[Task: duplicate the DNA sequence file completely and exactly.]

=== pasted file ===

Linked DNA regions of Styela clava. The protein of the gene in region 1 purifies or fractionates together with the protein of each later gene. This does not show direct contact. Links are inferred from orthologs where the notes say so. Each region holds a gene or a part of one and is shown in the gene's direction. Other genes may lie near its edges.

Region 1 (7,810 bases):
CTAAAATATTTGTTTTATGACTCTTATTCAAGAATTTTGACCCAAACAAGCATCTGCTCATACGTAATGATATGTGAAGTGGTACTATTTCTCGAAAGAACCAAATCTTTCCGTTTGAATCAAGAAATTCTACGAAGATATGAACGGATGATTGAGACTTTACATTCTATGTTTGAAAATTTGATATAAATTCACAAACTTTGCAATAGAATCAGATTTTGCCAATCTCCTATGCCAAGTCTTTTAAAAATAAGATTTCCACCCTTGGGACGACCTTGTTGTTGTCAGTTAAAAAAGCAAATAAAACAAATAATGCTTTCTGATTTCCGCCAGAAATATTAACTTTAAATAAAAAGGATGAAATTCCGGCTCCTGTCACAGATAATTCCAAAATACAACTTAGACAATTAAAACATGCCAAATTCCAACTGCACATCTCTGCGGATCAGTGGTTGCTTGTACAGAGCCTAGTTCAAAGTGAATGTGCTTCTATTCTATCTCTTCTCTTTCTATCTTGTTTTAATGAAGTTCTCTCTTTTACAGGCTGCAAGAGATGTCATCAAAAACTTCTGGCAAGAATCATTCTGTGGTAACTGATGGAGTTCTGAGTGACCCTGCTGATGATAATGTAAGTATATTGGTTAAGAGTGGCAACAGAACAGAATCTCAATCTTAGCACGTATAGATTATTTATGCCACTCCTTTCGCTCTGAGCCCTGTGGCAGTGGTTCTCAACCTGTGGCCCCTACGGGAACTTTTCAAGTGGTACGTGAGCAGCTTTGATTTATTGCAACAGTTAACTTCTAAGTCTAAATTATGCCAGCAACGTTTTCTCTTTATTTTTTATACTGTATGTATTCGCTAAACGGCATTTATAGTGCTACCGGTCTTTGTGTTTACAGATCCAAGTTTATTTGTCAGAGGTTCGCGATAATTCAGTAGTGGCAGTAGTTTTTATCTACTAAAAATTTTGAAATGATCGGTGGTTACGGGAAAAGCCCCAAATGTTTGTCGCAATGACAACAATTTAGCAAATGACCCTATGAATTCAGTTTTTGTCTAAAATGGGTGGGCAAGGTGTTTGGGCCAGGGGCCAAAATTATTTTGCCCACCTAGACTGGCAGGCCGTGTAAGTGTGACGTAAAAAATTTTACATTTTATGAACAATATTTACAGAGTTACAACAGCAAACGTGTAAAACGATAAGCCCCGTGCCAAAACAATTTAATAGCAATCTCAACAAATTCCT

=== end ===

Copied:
Linked DNA regions of Styela clava. The protein of the gene in region 1 purifies or fractionates together with the protein of each later gene. This does not show direct contact. Links are inferred from orthologs where the notes say so. Each region holds a gene or a part of one and is shown in the gene's direction. Other genes may lie near its edges.

Region 1 (7,810 bases):
CTAAAATATTTGTTTTATGACTCTTATTCAAGAATTTTGACCCAAACAAGCATCTGCTCATACGTAATGATATGTGAAGTGGTACTATTTCTCGAAAGAACCAAATCTTTCCGTTTGAATCAAGAAATTCTACGAAGATATGAACGGATGATTGAGACTTTACATTCTATGTTTGAAAATTTGATATAAATTCACAAACTTTGCAATAGAATCAGATTTTGCCAATCTCCTATGCCAAGTCTTTTAAAAATAAGATTTCCACCCTTGGGACGACCTTGTTGTTGTCAGTTAAAAAAGCAAATAAAACAAATAATGCTTTCTGATTTCCGCCAGAAATATTAACTTTAAATAAAAAGGATGAAATTCCGGCTCCTGTCACAGATAATTCCAAAATACAACTTAGACAATTAAAACATGCCAAATTCCAACTGCACATCTCTGCGGATCAGTGGTTGCTTGTACAGAGCCTAGTTCAAAGTGAATGTGCTTCTATTCTATCTCTTCTCTTTCTATCTTGTTTTAATGAAGTTCTCTCTTTTACAGGCTGCAAGAGATGTCATCAAAAACTTCTGGCAAGAATCATTCTGTGGTAACTGATGGAGTTCTGAGTGACCCTGCTGATGATAATGTAAGTATATTGGTTAAGAGTGGCAACAGAACAGAATCTCAATCTTAGCACGTATAGATTATTTATGCCACTCCTTTCGCTCTGAGCCCTGTGGCAGTGGTTCTCAACCTGTGGCCCCTACGGGAACTTTTCAAGTGGTACGTGAGCAGCTTTGATTTATTGCAACAGTTAACTTCTAAGTCTAAATTATGCCAGCAACGTTTTCTCTTTATTTTTTATACTGTATGTATTCGCTAAACGGCATTTATAGTGCTACCGGTCTTTGTGTTTACAGATCCAAGTTTATTTGTCAGAGGTTCGCGATAATTCAGTAGTGGCAGTAGTTTTTATCTACTAAAAATTTTGAAATGATCGGTGGTTACGGGAAAAGCCCCAAATGTTTGTCGCAATGACAACAATTTAGCAAATGACCCTATGAATTCAGTTTTTGTCTAAAATGGGTGGGCAAGGTGTTTGGGCCAGGGGCCAAAATTATTTTGCCCACCTAGACTGGCAGGCCGTGTAAGTGTGACGTAAAAAATTTTACATTTTATGAACAATATTTACAGAGTTACAACAGCAAACGTGTAAAACGATAAGCCCCGTGCCAAAACAATTTAATAGCAATCTCAACAAATTCCT